Among the carnage, would you believe there are still positives for Norwich City?

FROM THE ARCHIVE: Robert Snodgrass celebrates after his goal secured a 1-0 victory over Tottenham Ho

FROM THE ARCHIVE: Robert Snodgrass celebrates after his goal secured a 1-0 victory over Tottenham Hotspur at Carrow Road during the 2013/14 Premier League season. Picture: Stephen Pond/PA - Credit: PA

The eerie silence as my wife and I trudged back over the railway bridge told its own story.

Every City fan around us was rendered virtually mute as we all tried to work out how City had contrived to lose a game that at 3-1 they had appeared to have total control of.

Inevitably, as the shock receded the recriminations started, with Russell Martin's awful back pass giving his critics another stick to beat him with – and the decision to play it did indeed suggest a mind scrambled by a season in which the player's form has dipped to a point where he has become the number one scapegoat for disgruntled fans.

Whilst I wouldn't suggest that Martin was frequently at fault last week it is also worth pointing out that he was hardly alone, and that singling one man out after such a shoddy team defensive performance is neither fair nor helpful. As Gary O'Neil pointed out on Twitter after the match, 'We win and lose together'.

The loss of Alex Tettey to illness and Alex Neil's decision not to go for a like-for-like replacement in Youssouf Mulumbu was always likely to prove a gamble against a side without an out-and-out striker, but with the power of James Milner, Emre Can, Jordan Henderson and Lucas in midfield, and ultimately it didn't come off as City consistently failed to pick up late runners into their box.

Even so, the collapse after Wes Hoolahan's penalty was shocking. With Liverpool on the ropes, City needed to keep things tight for 10 minutes or so, yet virtually from the kick-off they allowed Alberto Moreno to waltz unchallenged into their box and, despite clearing that attack, Henderson was then afforded the freedom of their penalty area seconds later. It was schoolboy stuff.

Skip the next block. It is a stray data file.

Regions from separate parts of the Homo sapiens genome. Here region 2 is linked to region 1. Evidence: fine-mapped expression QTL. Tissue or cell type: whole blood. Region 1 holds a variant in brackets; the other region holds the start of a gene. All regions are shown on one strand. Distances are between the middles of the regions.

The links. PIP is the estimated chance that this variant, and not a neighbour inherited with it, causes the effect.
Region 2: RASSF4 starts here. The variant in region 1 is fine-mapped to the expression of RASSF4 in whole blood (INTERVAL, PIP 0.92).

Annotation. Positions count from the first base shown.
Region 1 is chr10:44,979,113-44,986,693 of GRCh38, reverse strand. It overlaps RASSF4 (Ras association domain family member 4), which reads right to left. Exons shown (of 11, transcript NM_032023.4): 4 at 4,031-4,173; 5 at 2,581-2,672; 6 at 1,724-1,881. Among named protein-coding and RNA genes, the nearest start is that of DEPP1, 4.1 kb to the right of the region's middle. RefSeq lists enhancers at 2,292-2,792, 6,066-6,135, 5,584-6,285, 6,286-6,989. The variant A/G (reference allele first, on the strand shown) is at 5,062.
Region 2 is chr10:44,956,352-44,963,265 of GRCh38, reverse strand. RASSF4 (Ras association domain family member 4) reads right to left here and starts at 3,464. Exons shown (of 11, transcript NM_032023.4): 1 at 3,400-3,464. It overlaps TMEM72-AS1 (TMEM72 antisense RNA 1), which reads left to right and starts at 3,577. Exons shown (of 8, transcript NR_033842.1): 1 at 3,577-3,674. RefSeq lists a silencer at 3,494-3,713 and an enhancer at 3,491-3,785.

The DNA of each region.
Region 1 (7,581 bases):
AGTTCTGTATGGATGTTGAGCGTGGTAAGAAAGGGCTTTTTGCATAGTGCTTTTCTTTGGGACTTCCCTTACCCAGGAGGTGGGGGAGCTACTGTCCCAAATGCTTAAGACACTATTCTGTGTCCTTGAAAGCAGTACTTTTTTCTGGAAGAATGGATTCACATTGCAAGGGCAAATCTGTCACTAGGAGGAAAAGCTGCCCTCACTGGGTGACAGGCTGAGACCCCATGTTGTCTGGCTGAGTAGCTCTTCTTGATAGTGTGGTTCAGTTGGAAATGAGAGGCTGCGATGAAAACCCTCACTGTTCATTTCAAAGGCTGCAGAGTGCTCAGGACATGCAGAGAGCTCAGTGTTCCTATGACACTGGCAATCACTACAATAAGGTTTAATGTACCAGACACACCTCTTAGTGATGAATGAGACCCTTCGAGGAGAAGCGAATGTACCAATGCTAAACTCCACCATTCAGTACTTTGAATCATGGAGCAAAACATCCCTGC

Inevitably the prophets of doom were out in force post-game and in all fairness, unless Neil can finally sort out a defence that has been suspect all season, it is becoming harder to gainsay them. It really is vital that Timm Klose turns out to be the player that we all hope he is and that he is partnered correctly.

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But for all the obvious negatives it's important to keep a sense of perspective. Ivo Pinto did reasonably well on debut and should only get better, while Steven Naismith could hardly have made a bigger impact. His movement in and around the box is on a different level to anything we've seen from a City striker this season and his partnership with Dieumerci Mbokani could well be pivotal in keeping City up as long as the leakage at the other end of the pitch can be stemmed.

It was also good to see him barking out instructions, and it was noticeable that in the mayhem around the City bench after the late equaliser it was him who was telling his team-mates to concentrate for the remaining seconds. It's a shame they didn't take notice.

When all's said and done City are on 23 points from 23 games and have scarcely deviated from that point-a-game ratio all season, so there is no reason to believe that they cannot replicate that over the remaining 15 fixtures.

I'm as concerned as everyone else about the defensive issues and the continuing propensity for individual errors at crucial times, but those problems have existed all season, and yet City are currently out of the bottom three and spent one week there all season.

If Klose, Pinto, Naismith and any other additions can raise the overall quality and consistency of performance there is no reason at all why they shouldn't remain so at the end of the season.

Let's keep the faith.

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